Carbon credits, green hydrogen can help Africa mobilise climate finance for growth

Report on financing decarbonised growth says access to electricity Africa’s most pressing challenge

By Madhumita Paul
Published: Thursday 15 September 2022
At present, 600 million Africans still do not have access to electricity. Photo: Wikimedia Commons

Maximising the potential of carbon credits and investment into electricity storage and green hydrogen can help Africa mobilise climate finance for growth, according to a new report. This can help expand universal access to electricity in the continent and transition to clean energy. 

Six key recommendations on climate finance for African growth has given suggestions for public and private decision-makers. It has a series of realistic and ambitious recommendations on financing decarbonised growth in Africa and its energy transition. 

Africa CEO Forum, an international conference for the private sector and Philae Advisory, an independent financial advisory for Africa’s energy and infrastructure, have co-produced the report. 

Read more: East Africa drought: ‘Climate change is making La Niña impact severe’

It drew on a series of exclusive interviews with key decision-makers and an in-depth analysis of business cases and proposed six recommendations for accelerating the mobilisation of climate finance for African growth.

The six recommendations are: 

  • Implement realistic planning and comprehensive regulation
  • Structure projects upstream and mitigate risks
  • Increase the mobilisation of global savings through Development Finance Institutions
  • Maximise the potential of carbon credits
  • Make gas part of the just energy transition
  • Invest now in electricity storage and green hydrogen

According to the report, African governments must develop realistic and rigorous planning to ensure security of energy supply.

The African population is experiencing unprecedented growth and is expected, according to the World Bank, to double between now and 2050. The population is expected to increase from 1.2 billion to 2.4 billion, with nearly one person out of four living in Sub-Saharan Africa by 2050.

At present, 600 million Africans still do not have access to electricity. Access to electricity is, therefore, the continent’s most pressing challenge, according to the report. 

Although Africa contributes little to global greenhouse gas emissions — just four 4 per cent — this figure is rising due to an energy mix that is largely carbon-based. 

Public and private sector financial institutions poured at least $132.3 billion into 964 gas, oil and coal projects in Africa from 2016-2021. This finance is locking Africa out of a ‘just transition’, the report said.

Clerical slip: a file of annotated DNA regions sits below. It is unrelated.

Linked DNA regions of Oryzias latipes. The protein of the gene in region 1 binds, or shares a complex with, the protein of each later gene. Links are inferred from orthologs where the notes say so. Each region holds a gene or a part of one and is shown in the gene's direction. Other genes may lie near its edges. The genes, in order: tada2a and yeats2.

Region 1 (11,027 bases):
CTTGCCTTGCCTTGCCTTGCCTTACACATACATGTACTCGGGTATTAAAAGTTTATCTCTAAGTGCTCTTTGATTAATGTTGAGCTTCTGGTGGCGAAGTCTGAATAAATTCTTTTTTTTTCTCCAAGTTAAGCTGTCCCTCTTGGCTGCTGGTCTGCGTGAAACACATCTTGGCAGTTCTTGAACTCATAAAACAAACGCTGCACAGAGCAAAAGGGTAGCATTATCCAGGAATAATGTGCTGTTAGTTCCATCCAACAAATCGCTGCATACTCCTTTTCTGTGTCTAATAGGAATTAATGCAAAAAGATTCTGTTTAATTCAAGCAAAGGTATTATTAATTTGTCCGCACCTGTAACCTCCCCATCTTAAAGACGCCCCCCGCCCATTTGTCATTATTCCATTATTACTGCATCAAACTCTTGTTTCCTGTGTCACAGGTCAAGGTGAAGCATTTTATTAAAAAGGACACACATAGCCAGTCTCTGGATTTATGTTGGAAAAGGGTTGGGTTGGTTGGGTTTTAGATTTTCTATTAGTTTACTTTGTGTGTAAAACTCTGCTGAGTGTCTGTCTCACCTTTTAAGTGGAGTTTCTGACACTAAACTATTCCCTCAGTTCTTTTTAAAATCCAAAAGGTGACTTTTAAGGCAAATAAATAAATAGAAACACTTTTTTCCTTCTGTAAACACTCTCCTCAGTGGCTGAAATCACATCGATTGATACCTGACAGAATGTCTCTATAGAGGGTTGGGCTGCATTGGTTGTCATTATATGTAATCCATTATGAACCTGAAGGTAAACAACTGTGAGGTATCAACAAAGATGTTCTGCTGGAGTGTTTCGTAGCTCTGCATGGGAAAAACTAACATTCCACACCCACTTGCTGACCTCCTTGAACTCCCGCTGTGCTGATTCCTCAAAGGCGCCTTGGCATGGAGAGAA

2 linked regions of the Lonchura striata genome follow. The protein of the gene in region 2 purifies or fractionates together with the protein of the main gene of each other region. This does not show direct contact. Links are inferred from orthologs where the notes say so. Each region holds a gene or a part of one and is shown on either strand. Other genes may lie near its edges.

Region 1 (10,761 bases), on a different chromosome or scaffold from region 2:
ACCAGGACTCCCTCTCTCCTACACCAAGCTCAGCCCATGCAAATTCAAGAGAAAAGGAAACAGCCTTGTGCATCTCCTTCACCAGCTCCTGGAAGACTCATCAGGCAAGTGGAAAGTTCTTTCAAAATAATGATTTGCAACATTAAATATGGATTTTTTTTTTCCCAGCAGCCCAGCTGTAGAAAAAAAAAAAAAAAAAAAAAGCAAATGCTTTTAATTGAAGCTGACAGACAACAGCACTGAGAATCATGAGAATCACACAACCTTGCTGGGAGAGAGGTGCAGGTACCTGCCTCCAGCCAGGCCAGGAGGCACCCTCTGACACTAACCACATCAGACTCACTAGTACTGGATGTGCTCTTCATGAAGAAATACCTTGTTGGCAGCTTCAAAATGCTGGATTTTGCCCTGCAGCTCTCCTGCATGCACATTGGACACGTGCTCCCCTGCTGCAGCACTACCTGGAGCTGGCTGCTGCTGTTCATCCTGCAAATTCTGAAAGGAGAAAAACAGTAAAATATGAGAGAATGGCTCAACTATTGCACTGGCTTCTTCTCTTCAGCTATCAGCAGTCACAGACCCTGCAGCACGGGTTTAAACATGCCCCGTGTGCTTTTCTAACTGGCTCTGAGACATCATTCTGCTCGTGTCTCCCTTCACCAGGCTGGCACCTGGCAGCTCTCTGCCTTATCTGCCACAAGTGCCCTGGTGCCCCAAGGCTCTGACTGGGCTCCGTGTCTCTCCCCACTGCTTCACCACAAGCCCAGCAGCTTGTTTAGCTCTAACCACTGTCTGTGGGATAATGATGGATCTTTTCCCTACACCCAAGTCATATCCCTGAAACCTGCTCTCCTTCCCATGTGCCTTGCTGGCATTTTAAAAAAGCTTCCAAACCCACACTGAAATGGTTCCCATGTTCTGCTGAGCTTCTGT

A ‘just transition’ requires transforming the current energy system from an extractive fossil fuel-based economy to a renewable, regenerative economy.

Africa must draw on its vast potential for renewable energy to ensure decarbonisation, the recommendations say. The share of renewable energy in the continent’s energy mix is half that of the rest of the world.

Developing and rolling out renewable energy is one of the opportunities being explored by what is commonly referred to today as climate finance. It includes all the financial instruments, both private and public, designed for greenhouse gas mitigation or adaptation to climate change. 

Africa needs an investment of over $190 billion each year from 2026 to 2030, with two-thirds going to clean energy, according to a study by International Energy Agency, an autonomous intergovernmental organisation.  

The voluntary carbon credits market reached $1 billion in 2021. The renewable energy industry in Africa should be able to benefit more from this source of climate financing.

In Africa, the private sector plays a marginal role in the provision of climate finance. In 2019-2020, under 20 per cent ($4 billion) of total climate finance to Africa came from private investors, mostly international investors.

Sub-Saharan Africa continues to attract less than three per cent of climate finance. Development Finance Institutions, usually multilateral or bilateral organisations that distribute public funding play a key role in climate financing, especially in Africa.

Read more: State of the Climate in Africa 2021: High water stress to displace up to 700 million Africans by 2030

The continent needs $632 billion in climate finance each year on average. However, Africa attracted only $21 billion in 2019-2020 by the Climate Policy Initiative. Of this, of which $19 billion were financed by public sources (mainly DFIs), the report said. 

This highlights their importance in financing mitigation and adaptation solutions in Africa, particularly in the development of renewable energy, which accounts for 60 per cent of this financing. The funding is needed to ensure Africa’s electrification, calling for $25 billion per year up to 2030. 

Africa needs to radically change its energy mix by moving away from coal, to meet the climate targets set out in the Paris Agreement. Coal currently represents over 40 per cent of primary energy demand (mainly concentrated in South Africa), to cleaner alternatives, the report added. 

Carbon markets are a strategic tool which can help Africa leverage and support the preservation of environment, while promoting economic growth, said Akim Daouda, managing director of the Sovereign Wealth Fund of the Gabonese Republic. 

African leaders September 9, 2022 called for a sharp expansion of climate financing for their continent while pushing back against an abrupt move away from fossil fuels. The meet in Cairo happened two months before the 2022 United Nations Climate Change Conference, more commonly referred to as COP27. 

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